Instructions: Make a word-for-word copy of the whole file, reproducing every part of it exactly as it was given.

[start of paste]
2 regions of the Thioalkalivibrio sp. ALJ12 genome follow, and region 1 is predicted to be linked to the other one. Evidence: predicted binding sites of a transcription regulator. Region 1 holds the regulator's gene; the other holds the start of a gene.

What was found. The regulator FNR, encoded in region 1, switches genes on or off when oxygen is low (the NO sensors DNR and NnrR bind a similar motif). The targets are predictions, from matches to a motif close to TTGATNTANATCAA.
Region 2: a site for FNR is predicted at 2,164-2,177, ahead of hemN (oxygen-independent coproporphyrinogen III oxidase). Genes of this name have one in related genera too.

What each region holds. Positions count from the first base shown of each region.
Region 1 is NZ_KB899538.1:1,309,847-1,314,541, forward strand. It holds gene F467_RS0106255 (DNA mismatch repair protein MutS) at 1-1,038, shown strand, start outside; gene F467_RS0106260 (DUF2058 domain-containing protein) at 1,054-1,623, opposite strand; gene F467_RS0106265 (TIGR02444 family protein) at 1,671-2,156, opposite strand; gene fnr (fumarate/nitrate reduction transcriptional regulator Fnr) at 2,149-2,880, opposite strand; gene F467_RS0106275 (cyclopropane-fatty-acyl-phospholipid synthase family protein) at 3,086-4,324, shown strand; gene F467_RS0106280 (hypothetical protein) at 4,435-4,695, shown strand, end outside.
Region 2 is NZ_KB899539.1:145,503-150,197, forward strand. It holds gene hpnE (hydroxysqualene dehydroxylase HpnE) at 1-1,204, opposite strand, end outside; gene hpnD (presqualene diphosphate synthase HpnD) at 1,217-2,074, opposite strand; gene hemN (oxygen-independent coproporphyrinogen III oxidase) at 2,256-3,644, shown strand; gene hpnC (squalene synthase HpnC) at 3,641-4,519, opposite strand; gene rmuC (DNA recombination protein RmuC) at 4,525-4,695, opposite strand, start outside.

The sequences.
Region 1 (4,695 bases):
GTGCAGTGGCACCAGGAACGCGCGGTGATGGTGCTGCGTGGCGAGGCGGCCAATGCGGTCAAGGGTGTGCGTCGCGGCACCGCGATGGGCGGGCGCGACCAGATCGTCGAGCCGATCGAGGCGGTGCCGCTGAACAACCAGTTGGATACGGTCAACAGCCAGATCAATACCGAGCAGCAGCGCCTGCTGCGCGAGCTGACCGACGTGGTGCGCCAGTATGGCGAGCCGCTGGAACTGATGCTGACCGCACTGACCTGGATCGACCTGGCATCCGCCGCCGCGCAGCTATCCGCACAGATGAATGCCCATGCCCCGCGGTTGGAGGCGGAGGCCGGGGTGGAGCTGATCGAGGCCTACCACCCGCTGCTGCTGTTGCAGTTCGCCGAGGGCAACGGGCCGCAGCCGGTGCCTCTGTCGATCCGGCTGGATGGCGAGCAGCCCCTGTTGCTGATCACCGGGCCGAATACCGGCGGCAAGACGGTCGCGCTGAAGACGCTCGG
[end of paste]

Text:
2 regions of the Thioalkalivibrio sp. ALJ12 genome follow, and region 1 is predicted to be linked to the other one. Evidence: predicted binding sites of a transcription regulator. Region 1 holds the regulator's gene; the other holds the start of a gene.

What was found. The regulator FNR, encoded in region 1, switches genes on or off when oxygen is low (the NO sensors DNR and NnrR bind a similar motif). The targets are predictions, from matches to a motif close to TTGATNTANATCAA.
Region 2: a site for FNR is predicted at 2,164-2,177, ahead of hemN (oxygen-independent coproporphyrinogen III oxidase). Genes of this name have one in related genera too.

What each region holds. Positions count from the first base shown of each region.
Region 1 is NZ_KB899538.1:1,309,847-1,314,541, forward strand. It holds gene F467_RS0106255 (DNA mismatch repair protein MutS) at 1-1,038, shown strand, start outside; gene F467_RS0106260 (DUF2058 domain-containing protein) at 1,054-1,623, opposite strand; gene F467_RS0106265 (TIGR02444 family protein) at 1,671-2,156, opposite strand; gene fnr (fumarate/nitrate reduction transcriptional regulator Fnr) at 2,149-2,880, opposite strand; gene F467_RS0106275 (cyclopropane-fatty-acyl-phospholipid synthase family protein) at 3,086-4,324, shown strand; gene F467_RS0106280 (hypothetical protein) at 4,435-4,695, shown strand, end outside.
Region 2 is NZ_KB899539.1:145,503-150,197, forward strand. It holds gene hpnE (hydroxysqualene dehydroxylase HpnE) at 1-1,204, opposite strand, end outside; gene hpnD (presqualene diphosphate synthase HpnD) at 1,217-2,074, opposite strand; gene hemN (oxygen-independent coproporphyrinogen III oxidase) at 2,256-3,644, shown strand; gene hpnC (squalene synthase HpnC) at 3,641-4,519, opposite strand; gene rmuC (DNA recombination protein RmuC) at 4,525-4,695, opposite strand, start outside.

The sequences.
Region 1 (4,695 bases):
GTGCAGTGGCACCAGGAACGCGCGGTGATGGTGCTGCGTGGCGAGGCGGCCAATGCGGTCAAGGGTGTGCGTCGCGGCACCGCGATGGGCGGGCGCGACCAGATCGTCGAGCCGATCGAGGCGGTGCCGCTGAACAACCAGTTGGATACGGTCAACAGCCAGATCAATACCGAGCAGCAGCGCCTGCTGCGCGAGCTGACCGACGTGGTGCGCCAGTATGGCGAGCCGCTGGAACTGATGCTGACCGCACTGACCTGGATCGACCTGGCATCCGCCGCCGCGCAGCTATCCGCACAGATGAATGCCCATGCCCCGCGGTTGGAGGCGGAGGCCGGGGTGGAGCTGATCGAGGCCTACCACCCGCTGCTGCTGTTGCAGTTCGCCGAGGGCAACGGGCCGCAGCCGGTGCCTCTGTCGATCCGGCTGGATGGCGAGCAGCCCCTGTTGCTGATCACCGGGCCGAATACCGGCGGCAAGACGGTCGCGCTGAAGACGCTCGG